When the British refused to budge, however, the prisoners concluded they had to bring the matter to a head – triggering the 1981 hunger strike.

Jonathan Hafetz, an associate professor of law at Seton Hall University School of Law who focuses his work on the prisoners in Guantanmo, wrote recently that, “The reality is that hunger strikes… have an unparalleled ability to focus the world’s attention on the ongoing plight of men whose situation is so desperate they would rather starve themselves than go on living in legal limbo.”

While the strike was eventually broken by increasingly harsh conditions, the prisoners achieved a victory first: “Indeed, it was the international media attention on the mass hunger strikes last spring that propelled Guantanamo back onto the public radar, causing President Barack Obama to re-energize his moribund efforts to repatriate prisoners and close the detention center,” observed Haftez.

Addameer agrees, saying that, “Due to Israel’s use of administrative detention, and the lack of due process afforded to Palestinians in the military court system, a hunger strike represents the single-most non-violent tool available to fight for their basic human rights.”

The changing nature of Palestinian prison resistance:

Since Israel seized control of the West Bank, East Jerusalem and the Gaza Strip in 1967, imprisonment has become a tragic rite of passage for an estimated one in five Palestinians. Today, the Addameer Prisoner Support and Human Rights Association reports that 5,023 Palestinians are being held as political prisoners in Israeli jails – including 155 without trial or charge. A report from Israel’s own Justice Ministry documented widespread overcrowding, poor hygienic conditions and “excessive punitive measures” – ranging from extended isolation to severe beatings — in most facilities.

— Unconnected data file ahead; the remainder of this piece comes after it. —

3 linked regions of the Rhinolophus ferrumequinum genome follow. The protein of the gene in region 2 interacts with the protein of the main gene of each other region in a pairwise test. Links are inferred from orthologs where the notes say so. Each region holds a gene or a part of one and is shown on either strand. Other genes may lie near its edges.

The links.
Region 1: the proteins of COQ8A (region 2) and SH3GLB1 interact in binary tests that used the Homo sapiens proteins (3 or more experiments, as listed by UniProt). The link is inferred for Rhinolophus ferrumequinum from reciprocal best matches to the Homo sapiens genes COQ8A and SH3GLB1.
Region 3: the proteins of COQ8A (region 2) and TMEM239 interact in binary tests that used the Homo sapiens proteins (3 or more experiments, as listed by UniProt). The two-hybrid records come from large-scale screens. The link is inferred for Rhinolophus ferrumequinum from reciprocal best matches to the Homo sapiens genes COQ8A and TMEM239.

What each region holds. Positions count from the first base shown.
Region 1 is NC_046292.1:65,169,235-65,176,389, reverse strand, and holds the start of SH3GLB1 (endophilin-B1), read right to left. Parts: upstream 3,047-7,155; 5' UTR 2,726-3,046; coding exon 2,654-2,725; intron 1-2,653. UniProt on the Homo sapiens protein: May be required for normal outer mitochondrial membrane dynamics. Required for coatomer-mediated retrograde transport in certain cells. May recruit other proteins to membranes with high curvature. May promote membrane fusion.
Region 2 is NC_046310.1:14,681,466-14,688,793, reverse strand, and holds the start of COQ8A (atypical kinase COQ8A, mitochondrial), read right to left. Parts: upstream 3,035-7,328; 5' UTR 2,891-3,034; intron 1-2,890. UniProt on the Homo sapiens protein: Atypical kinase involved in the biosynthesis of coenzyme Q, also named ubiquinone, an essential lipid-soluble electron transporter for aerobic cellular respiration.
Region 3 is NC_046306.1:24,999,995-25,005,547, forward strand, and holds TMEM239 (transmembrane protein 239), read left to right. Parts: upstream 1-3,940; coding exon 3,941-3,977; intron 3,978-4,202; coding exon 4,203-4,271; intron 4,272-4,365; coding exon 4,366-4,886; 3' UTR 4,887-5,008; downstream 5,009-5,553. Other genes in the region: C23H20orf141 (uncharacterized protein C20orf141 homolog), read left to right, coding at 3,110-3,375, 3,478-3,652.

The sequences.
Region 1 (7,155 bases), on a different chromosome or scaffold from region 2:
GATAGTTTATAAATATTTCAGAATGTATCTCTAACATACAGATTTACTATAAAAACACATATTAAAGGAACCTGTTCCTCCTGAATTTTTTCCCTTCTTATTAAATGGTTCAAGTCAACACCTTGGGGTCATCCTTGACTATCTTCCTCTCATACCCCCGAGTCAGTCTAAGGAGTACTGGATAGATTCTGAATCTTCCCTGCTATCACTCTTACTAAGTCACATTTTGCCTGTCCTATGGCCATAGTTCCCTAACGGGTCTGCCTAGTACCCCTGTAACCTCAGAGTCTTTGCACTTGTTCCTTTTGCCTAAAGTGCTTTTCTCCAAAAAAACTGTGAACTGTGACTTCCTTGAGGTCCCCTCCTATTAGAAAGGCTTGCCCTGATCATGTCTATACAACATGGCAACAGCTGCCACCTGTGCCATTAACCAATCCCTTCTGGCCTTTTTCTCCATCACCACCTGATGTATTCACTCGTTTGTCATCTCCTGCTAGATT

Faced by these restrictive conditions, hunger strikes are a mainstay of Palestinian prisoners seeking to use what little leverage they have to force change. Repeated collective hunger strikes have been documented beginning in 1968, occurring at least every several years.

However, a trend began building in 2012, in which hunger strikes are increasingly launched by individual prisoners seeking release for themselves, vs. the traditional collective push for improved conditions for all. The pattern began with Khader Adnan, a 33-year-old baker and member of the Islamic Jihad movement. He was arrested without charge in the middle of the night on Dec. 17, 2011, and the following day, Adnan began what at the time was the longest hunger strike in Palestinian history – 66 days. His protest captured the attention of media in the region, inspired solidarity actions both in the West Bank and Gaza, and triggered a rash of other strikes — culminating in a mass action by an estimated 1,800 other Palestinian prisoners. On Feb, 21, 2012, a deal was announced between Adnan and the Israeli authorities in which they agreed to release him the following April 17. Adnan announced victory and ended his hunger strike.

Since then, a virtual stampede of other prisoners have followed in Adnan’s footsteps, launching their own strikes for individual freedom. Increasingly, however, they are receiving attention only on a few activist websites. And while some have been successful in satisfying at least a few demands, many others have not – depending on how you define a “win.” Hana Shalaby, for instance, ended her 43-day hunger strike not too long after Adnan – by agreeing to be deported to the Gaza Strip for three years, unreachable from her West Bank hometown of Jenin.